United States District Court, Central District of Illinois, Springfield Division
PAUL F. MORICONI, Plaintiff,
TRAVIS KOESTER, Defendant,
TOM SCHANZLE-HASKINS, UNITED STATES MAGISTRATE JUDGE.
This matter comes before the Court on Plaintiff Paul F. Moriconi’s Motion for New Trial (d/e 132) (Motion). The parties consented to have this matter heard before this Court. Consent to the Exercise of Jurisdiction by a United States Magistrate Judge and Reference Order entered April 11, 2014 (d/e 74). On July 29, 2009, Defendant Sangamon County, Illinois, Deputy Sheriff Travis Koester shocked Plaintiff Moriconi four times with a Taser and arrested him for obstructing a police officer. As a result, Moriconi brought this action against Defendant Koester, claiming that Koester violated his constitutional rights by using excessive force and by arresting him without probable cause. See Final Pretrial Order entered March 5, 2015 (d/e 120).
On March 9 and 10, 2015, the Court held a jury trial on Moriconi’s claims. Minute Entries entered March 9 and 10, 2015. On March 10, 2015, a jury returned verdicts in favor of Koester and against Moriconi. The Court entered judgment on the verdicts. See Judgment entered March 11, 2015 (d/e 131). Moriconi now asks the Court to set aside the jury’s verdicts and the judgment, and order a new trial. For the reasons set forth below, the Motion is DENIED.
Moriconi argues that the verdicts were against the manifest weight of the evidence. Moriconi correctly states the heavy burden he must meet to prevail on this ground:
A Motion for a New Trial based on insufficiency of the evidence should be granted only if the verdict is against the manifest weight of the evidence. . . . Challengers to a verdict bear “particularly heavy burden” because a court will set aside a verdict as contrary to the manifest weight of the evidence “only if no rational jury could have rendered a verdict.” Moore Exrail Estate of Grady v. Duleja, 546 F.3d 423, 427 (7th Cir. 2008).
Motion, ¶ 3. Moriconi fails to meet this burden. Moriconi, Koester, and Springfield, Illinois, Police Department Sergeant Brock Butcher testified as eye witnesses of the July 29, 2009, incident. The jury’s decision turned on credibility: if the jury believed Moriconi, then Koester violated his rights; but, if the jury believed Koester and Butcher, then the jury could find that Koester did not violate Moriconi’s rights, but rather, used reasonable force and had probable cause to arrest. Koester’s evidence was sufficient to support the verdicts.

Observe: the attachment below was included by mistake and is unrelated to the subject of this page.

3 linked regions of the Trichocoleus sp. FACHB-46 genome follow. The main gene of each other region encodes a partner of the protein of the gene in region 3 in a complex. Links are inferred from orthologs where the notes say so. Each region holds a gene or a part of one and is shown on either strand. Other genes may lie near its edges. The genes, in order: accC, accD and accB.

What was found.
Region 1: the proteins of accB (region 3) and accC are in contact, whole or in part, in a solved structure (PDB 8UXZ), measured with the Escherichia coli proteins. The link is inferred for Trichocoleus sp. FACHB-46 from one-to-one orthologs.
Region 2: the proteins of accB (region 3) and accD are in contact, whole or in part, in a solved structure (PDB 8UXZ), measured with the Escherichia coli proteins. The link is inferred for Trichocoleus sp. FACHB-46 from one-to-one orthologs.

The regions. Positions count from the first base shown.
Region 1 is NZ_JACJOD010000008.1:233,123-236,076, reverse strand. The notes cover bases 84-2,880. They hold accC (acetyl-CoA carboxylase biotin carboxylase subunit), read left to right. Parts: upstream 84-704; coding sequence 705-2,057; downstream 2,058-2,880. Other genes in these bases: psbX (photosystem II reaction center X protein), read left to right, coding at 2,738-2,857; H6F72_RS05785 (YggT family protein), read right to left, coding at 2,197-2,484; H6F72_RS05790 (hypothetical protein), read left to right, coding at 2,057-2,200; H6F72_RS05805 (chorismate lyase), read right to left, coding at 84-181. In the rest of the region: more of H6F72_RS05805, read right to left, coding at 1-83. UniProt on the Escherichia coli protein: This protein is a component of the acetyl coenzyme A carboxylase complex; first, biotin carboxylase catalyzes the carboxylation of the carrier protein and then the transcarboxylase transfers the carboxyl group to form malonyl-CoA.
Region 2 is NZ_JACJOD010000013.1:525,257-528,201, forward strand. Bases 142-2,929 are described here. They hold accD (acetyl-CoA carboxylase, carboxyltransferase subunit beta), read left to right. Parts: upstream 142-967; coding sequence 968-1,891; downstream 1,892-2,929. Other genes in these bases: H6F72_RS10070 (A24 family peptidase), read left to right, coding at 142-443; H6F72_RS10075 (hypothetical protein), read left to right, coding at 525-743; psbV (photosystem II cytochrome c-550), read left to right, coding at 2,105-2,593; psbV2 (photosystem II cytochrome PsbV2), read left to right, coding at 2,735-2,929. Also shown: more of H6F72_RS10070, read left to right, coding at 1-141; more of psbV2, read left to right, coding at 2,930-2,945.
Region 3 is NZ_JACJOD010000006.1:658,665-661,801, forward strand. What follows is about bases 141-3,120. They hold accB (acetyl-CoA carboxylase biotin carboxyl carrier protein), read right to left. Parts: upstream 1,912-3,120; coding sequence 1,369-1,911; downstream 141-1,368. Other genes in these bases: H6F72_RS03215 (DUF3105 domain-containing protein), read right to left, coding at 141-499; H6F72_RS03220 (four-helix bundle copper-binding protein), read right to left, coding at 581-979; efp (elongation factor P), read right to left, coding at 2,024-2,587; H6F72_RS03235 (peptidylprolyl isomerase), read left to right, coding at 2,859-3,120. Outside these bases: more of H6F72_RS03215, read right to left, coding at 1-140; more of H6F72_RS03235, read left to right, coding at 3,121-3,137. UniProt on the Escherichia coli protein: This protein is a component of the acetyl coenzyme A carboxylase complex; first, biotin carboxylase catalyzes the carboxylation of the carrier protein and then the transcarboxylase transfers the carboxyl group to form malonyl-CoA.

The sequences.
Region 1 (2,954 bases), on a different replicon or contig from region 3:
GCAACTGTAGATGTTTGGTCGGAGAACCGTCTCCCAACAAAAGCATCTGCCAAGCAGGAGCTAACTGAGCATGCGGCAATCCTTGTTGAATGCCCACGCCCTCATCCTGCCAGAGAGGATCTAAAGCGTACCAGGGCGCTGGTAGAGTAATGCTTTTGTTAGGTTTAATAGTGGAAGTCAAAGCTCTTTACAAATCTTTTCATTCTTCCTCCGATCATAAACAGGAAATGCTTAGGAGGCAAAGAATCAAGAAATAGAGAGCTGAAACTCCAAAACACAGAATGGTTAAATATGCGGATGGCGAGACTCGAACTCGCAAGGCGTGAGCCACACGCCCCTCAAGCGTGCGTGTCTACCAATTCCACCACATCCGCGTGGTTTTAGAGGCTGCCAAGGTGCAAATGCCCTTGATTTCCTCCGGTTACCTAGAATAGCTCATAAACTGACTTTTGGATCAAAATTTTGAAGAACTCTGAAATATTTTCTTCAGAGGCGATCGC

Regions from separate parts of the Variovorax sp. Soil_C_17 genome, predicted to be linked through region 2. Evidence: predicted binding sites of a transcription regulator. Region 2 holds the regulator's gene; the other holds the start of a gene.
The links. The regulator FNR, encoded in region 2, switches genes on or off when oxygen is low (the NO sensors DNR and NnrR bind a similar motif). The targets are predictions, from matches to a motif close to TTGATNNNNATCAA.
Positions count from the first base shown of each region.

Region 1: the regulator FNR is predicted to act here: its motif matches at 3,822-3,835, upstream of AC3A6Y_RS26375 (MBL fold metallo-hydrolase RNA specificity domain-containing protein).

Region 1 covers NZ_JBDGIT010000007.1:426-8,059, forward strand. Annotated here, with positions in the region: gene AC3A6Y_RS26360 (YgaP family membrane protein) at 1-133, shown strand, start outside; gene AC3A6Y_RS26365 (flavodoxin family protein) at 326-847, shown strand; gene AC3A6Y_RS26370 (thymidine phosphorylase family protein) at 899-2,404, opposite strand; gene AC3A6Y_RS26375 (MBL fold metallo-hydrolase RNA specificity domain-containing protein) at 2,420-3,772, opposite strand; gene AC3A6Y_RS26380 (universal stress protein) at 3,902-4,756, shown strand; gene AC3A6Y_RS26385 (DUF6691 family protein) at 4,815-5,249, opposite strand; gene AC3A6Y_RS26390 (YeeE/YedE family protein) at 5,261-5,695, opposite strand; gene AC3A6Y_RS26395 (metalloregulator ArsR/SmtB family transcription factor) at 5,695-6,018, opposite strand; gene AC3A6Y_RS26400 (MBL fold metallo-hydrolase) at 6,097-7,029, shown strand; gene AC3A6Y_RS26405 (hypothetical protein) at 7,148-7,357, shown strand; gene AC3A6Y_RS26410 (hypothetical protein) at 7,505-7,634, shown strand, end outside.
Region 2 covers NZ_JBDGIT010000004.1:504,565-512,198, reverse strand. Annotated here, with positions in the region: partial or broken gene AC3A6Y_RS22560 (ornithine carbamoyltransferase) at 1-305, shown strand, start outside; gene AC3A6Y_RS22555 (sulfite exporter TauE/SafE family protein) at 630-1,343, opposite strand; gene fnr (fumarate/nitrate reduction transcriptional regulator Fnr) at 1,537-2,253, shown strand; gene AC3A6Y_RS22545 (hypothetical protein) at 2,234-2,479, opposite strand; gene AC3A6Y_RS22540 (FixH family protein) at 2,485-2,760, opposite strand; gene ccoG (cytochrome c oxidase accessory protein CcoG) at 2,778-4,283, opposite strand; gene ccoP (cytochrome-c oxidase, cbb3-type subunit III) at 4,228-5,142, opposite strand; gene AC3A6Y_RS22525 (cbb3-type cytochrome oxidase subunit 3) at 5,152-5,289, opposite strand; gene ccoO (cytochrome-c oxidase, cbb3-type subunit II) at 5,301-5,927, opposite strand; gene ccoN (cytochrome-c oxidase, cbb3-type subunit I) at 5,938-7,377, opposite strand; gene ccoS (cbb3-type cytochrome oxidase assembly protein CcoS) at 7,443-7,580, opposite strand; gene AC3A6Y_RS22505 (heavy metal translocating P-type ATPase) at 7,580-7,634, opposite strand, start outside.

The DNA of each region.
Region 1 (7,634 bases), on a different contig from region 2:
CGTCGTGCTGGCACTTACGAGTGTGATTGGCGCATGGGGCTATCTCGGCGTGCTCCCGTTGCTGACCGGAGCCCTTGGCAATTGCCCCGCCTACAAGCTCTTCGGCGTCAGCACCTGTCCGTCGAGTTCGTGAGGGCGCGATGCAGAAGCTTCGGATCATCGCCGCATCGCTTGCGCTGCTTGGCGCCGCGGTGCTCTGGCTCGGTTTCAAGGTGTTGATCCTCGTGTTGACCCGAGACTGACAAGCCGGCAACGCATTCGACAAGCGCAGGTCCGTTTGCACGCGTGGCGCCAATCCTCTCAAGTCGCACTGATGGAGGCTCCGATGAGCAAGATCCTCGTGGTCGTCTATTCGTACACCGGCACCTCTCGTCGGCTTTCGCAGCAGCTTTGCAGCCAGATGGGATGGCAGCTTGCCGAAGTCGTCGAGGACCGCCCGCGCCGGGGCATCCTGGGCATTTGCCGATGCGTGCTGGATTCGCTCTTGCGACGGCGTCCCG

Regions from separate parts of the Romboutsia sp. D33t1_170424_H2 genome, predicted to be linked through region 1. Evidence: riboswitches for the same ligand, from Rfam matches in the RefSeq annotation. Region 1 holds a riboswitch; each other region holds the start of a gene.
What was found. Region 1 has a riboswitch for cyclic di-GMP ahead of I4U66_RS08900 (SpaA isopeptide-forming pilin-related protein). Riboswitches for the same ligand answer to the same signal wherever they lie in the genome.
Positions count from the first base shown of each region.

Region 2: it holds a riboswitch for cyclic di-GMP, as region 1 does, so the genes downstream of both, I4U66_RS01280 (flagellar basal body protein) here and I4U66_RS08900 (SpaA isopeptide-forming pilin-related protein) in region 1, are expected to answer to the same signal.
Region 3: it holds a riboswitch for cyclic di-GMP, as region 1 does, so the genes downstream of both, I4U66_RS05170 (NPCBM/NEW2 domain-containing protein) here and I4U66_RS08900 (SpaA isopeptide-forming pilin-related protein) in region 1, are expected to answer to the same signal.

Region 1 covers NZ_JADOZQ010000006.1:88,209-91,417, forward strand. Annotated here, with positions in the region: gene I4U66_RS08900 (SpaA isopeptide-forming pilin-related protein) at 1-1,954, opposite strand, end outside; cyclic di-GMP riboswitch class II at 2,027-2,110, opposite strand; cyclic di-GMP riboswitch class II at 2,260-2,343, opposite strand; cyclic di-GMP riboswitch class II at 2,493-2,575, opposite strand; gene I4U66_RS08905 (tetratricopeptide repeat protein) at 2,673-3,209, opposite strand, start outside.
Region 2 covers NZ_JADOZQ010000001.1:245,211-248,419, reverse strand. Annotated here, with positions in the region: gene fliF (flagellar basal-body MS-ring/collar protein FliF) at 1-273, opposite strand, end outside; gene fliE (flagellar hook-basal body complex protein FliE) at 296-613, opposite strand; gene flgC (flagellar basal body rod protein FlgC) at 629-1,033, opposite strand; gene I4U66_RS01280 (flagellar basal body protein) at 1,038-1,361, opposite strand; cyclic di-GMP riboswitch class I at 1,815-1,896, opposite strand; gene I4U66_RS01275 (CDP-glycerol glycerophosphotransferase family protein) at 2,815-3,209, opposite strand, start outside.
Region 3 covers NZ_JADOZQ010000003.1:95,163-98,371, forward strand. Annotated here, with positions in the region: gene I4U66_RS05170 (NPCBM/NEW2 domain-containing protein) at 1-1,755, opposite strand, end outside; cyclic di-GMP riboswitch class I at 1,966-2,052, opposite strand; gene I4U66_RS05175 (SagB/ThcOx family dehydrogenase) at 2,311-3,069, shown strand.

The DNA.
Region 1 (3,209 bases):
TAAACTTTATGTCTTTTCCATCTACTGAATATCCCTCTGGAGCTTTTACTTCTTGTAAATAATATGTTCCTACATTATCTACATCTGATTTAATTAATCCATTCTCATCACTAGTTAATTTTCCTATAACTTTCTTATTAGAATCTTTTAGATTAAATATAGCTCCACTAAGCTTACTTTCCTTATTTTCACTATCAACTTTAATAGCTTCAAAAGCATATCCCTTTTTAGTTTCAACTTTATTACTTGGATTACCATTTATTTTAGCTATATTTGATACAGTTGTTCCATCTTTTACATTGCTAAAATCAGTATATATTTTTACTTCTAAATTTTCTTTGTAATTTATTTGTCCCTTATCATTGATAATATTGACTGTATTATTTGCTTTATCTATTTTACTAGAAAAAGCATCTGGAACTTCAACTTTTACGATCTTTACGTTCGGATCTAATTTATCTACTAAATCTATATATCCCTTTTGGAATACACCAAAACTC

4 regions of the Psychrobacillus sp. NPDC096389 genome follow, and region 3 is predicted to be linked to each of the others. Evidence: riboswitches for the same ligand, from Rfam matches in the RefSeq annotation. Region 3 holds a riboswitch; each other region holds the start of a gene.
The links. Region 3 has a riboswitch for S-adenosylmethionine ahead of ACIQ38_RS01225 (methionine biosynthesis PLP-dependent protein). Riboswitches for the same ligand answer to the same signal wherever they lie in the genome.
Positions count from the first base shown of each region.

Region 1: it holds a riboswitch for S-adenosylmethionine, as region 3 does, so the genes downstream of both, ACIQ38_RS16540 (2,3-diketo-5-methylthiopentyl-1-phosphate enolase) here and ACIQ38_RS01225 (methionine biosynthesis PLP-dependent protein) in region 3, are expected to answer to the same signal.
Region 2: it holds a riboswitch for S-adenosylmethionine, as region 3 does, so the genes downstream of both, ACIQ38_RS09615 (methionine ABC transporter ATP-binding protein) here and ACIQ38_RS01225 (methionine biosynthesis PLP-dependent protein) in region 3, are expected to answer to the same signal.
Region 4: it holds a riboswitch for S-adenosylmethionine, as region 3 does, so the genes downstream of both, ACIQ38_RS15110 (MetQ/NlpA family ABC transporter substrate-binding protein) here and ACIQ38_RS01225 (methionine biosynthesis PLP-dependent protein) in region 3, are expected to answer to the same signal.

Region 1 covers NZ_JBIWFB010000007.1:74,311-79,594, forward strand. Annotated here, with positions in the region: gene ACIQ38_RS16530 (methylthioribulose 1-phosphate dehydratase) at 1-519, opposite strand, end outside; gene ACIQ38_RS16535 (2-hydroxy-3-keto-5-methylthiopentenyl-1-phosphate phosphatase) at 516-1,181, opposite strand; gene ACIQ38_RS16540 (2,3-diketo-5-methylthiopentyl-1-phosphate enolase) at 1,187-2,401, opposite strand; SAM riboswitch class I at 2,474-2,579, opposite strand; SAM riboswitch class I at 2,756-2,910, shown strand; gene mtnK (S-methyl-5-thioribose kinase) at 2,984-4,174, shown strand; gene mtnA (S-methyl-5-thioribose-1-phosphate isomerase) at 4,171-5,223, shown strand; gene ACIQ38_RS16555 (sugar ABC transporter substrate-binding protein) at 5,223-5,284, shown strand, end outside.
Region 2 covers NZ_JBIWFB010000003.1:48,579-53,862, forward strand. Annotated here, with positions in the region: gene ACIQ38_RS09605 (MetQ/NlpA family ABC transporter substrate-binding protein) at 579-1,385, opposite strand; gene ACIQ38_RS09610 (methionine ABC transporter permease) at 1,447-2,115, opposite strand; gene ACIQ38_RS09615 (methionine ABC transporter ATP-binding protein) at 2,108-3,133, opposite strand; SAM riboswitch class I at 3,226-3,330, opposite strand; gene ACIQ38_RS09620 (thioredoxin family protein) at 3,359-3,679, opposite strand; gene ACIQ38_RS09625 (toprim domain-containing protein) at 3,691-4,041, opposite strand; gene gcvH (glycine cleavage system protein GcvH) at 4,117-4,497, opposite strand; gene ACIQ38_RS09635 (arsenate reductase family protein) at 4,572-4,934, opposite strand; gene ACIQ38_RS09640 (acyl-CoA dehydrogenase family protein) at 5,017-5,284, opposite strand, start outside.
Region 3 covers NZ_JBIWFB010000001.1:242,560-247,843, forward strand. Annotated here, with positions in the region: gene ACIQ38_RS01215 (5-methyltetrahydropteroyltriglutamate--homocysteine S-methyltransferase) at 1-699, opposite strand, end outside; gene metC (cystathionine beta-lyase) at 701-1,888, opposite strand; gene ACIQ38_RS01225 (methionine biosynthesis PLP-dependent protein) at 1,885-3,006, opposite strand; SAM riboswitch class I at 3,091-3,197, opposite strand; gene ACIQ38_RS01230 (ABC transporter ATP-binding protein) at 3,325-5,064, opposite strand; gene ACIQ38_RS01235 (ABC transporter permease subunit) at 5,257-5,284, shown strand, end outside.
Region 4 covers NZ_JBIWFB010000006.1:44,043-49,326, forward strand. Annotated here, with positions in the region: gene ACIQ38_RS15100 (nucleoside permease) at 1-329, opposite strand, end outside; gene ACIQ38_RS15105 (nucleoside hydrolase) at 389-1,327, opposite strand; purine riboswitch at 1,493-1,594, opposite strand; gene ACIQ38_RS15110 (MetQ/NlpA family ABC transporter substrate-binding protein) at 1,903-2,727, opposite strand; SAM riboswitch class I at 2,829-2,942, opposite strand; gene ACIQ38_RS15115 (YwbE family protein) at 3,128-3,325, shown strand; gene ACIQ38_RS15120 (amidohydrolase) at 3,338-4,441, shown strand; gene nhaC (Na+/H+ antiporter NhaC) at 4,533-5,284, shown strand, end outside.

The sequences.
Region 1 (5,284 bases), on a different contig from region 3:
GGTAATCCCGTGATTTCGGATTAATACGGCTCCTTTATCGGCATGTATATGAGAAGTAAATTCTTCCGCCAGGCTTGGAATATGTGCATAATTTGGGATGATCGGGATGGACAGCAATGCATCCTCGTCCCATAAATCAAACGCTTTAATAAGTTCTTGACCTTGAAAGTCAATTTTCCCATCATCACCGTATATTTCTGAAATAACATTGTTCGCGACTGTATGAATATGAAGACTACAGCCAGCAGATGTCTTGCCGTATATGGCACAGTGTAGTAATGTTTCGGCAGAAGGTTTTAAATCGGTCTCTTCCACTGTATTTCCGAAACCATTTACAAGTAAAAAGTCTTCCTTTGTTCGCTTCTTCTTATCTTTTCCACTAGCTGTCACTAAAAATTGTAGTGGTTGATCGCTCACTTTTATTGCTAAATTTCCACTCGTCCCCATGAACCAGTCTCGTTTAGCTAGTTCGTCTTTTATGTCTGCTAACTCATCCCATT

Moriconi argues that Koester presented no evidence to explain the third and fourth times that he shocked Moriconi with the Taser. The Court disagrees. Koester testified that he continued to shock Moriconi with the Taser after Moriconi fell to the ground because Moriconi refused to comply with Koester’s direction to roll over and because Moriconi swiped at the Taser wires in an effort to defeat the effectiveness of the Taser. Moriconi testified he did not specifically remember what happened after he fell to the ground. If the jurors believed Koester, they could find that the repeated shocking was reasonable under the circumstances. The request for a new trial based on the insufficiency of the evidence is denied.
Moriconi also argues that the verdict was against the preponderance of the evidence. The Court again disagrees. The evidence presented by Koester, if believed, was sufficient to convince a jury that Moriconi failed to prove liability by a preponderance of the evidence.
The remainder of the Motion challenges rulings that the Court made during or before the trial. The Court remains unpersuaded by Moriconi’s arguments on these issues. The Court reaffirms these rulings on the grounds previously stated ...